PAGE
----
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A Change in Perspective

It is a common occurrence to assume that what is familiar to you is familiar to everyone. It’s like growing up surrounded by people of only one colour or not having allergies- you believe that everyone is like you, even if that is not the case. Yet, all it takes is one person to change your entire perspective! Much in that same vein, when we set out to create WeStretch, we had no idea of the demographics we would cover. Our founder, Karen, set out to design an app to efficiently regain some of her flexibility. After six kids and being in her fifties, she could still pull off a mean backflip on the trampoline, but she would hurt for a few days after. She is what we assumed our average audience to be.

 

Enter Chris. A computer-loving go-getter with a passion for the possibilities of the new. He has quickly become one of our super-users, making a conscious effort to stretch for at least forty minutes a day, and being so keen to pass the word on to anyone who pauses to listen. He also has cerebral palsy.

I recently had a chance to interview Chris about his experience with us, and it was fascinating! He has such a wealth of knowledge that I was able to leave our meeting with more ideas than when I came in. Not only is he our first known user with cerebral palsy, but he is the first person I have talked to about what life is like when you have a muscle disorder.

 

The CDC website (www.cdc.gov), defines Cerebral Palsy (CP) as a group of disorders that affect a person’s ability to move and maintain balance and posture. CP is the most common motor disability in childhood. While it doesn’t necessarily worsen as someone ages, it does often require surgery, medication, and a lot of physiotherapy. Chris was open enough to share that his cerebral palsy was caused at birth due to the umbilical cord being wrapped around his throat, depriving his brain of oxygen for several minutes. He was grateful, though, that his parents insisted on him growing up outside of a hospital and raising him to have a normal and full life.

 

For Chris, cerebral palsy is not all he is. People tend to see his crutches first, and who he is as a person second. For some people, that is the very reason they shut down, but Chris uses this as an opportunity to befriend and educate. He understands that a lot of people have limited experience interacting with people with disabilities, but that there is always room to grow and learn. He wishes that cerebral palsy becomes a part of daily conversation, much like how depression and anxiety are starting to be.

Chris shared that in his case, he can walk normally if he has something to hold on to. Due to the nature of his job, however, he spends most of his day seated at his computer desk. He is using WeStretch to help him get back to his agility level that he had in High School, where he used to play soccer and street hockey, as well as using it as an engaging way to stay active. The coolest thing is that since our interview, he has reached out to say his leg mobility has increased so much that he can now raise his right knee as high as his keyboard drawer! :D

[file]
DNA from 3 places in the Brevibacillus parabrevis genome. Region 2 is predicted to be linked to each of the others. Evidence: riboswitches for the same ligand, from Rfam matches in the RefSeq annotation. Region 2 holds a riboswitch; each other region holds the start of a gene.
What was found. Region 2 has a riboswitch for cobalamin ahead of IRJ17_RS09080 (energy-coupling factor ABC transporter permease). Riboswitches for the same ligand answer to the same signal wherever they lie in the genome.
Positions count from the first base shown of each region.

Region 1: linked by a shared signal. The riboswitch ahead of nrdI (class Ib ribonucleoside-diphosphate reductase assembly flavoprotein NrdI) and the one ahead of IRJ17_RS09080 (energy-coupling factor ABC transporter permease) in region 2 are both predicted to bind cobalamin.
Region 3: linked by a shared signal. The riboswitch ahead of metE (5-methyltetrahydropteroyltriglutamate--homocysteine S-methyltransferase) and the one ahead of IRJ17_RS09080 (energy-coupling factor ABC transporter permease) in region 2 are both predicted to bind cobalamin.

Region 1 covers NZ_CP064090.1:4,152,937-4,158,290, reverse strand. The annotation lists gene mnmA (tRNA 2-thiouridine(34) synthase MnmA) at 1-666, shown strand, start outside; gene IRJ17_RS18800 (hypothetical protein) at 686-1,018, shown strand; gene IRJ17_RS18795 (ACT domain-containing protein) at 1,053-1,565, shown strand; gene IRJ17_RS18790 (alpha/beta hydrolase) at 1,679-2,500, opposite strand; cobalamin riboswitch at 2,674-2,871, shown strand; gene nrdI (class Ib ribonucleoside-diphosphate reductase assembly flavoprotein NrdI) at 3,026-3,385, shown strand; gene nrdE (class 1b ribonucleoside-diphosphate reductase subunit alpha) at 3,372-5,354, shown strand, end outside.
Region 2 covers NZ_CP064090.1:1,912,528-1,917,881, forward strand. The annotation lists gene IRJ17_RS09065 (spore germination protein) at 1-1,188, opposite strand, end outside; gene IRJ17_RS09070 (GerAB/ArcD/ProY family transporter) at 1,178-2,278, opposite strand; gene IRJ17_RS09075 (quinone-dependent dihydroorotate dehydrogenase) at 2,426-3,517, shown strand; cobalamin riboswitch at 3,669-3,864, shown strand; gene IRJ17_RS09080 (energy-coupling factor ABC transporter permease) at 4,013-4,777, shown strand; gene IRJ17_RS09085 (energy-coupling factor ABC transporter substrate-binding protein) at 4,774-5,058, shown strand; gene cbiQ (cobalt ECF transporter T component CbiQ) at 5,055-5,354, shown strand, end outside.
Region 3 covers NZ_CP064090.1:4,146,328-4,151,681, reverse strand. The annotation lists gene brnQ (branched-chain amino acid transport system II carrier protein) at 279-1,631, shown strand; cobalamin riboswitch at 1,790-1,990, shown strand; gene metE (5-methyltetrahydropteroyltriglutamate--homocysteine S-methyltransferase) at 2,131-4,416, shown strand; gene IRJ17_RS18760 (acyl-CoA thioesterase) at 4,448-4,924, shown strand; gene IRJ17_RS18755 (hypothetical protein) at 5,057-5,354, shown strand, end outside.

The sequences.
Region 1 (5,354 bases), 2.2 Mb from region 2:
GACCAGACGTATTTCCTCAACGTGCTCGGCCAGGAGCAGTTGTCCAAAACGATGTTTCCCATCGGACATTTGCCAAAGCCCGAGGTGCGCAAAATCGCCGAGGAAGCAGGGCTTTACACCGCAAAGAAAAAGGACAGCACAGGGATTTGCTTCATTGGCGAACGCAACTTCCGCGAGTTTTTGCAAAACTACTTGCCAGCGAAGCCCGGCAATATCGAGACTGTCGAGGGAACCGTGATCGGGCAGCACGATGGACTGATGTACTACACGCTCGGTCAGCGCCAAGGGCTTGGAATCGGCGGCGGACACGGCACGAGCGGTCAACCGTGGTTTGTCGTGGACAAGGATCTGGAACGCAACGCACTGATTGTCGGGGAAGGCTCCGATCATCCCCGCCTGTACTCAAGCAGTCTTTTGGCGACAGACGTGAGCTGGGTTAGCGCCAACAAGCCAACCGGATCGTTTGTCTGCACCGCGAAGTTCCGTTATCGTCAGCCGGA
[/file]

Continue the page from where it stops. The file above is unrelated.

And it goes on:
One of the biggest things that stuck out in our interview was how Chris stressed that the bulk of apps and fitness programs out there are catered to those who are already considered ‘gym rats.’ If someone with little-to-no exercise experience tries one, they will likely push themselves too hard and get injured or burnt out after a single attempt. This is where he began singing praises of WeStretch, since we intentionally start out “too easy,” making movement accessible, obtainable, and repeatable.

The other unintentional bonus that Chris found with WeStretch over traditional fitness or yoga apps, was our ability to focus on or remove specific body parts in a routine. He couldn’t do more than half of the other challenges in various methodologies, whereas with the customizations with WeStretch, there was only a handful of movements that he had to modify to be able to do successfully! We had created a fitness app for literally everyone!

 

Chris has since been incredibly helpful in keeping an eye out for little software bugs and for finding additional resources for us. It is so cool to have a fan who wants to be this involved in the growth of our app! Promising a solid two-month effort, Chris is more than halfway there and is going strong! They say it only takes twenty-one days to form a habit, though, so I think Chris is stuck with us for the long haul! ;P

Even though our app started off focusing on users like Karen, we are glad that Chris has shown us that the sheer possibilities are endless and that EVERYONE can make do with a little more stretching in their lives. He has brought up the possibility of using WeStretch as a form of rehabilitation with stroke patients or bringing it into seniors’ housing as a form of daily activity. There is even thought of people who finish therapy three months after a car accident, who can use the app to regain their full mobility!

 

I write all of this, not only to say that everyone can and should stretch (find me a legitimate excuse, I dare you!), but to see the impact a single person can have. Chris didn’t need to reach out to us. Yet, he took the chance, and I may be bold in saying this, but I believe that both of our lives are better for it. We have a fresh perspective on what stretching looks like and means to different people. Chris has an app that works for him and he has the opportunity to be a part of something even bigger than we ever could have imagined.

All this happened from meeting someone with a different perspective, and we think that’s pretty darn neat. :)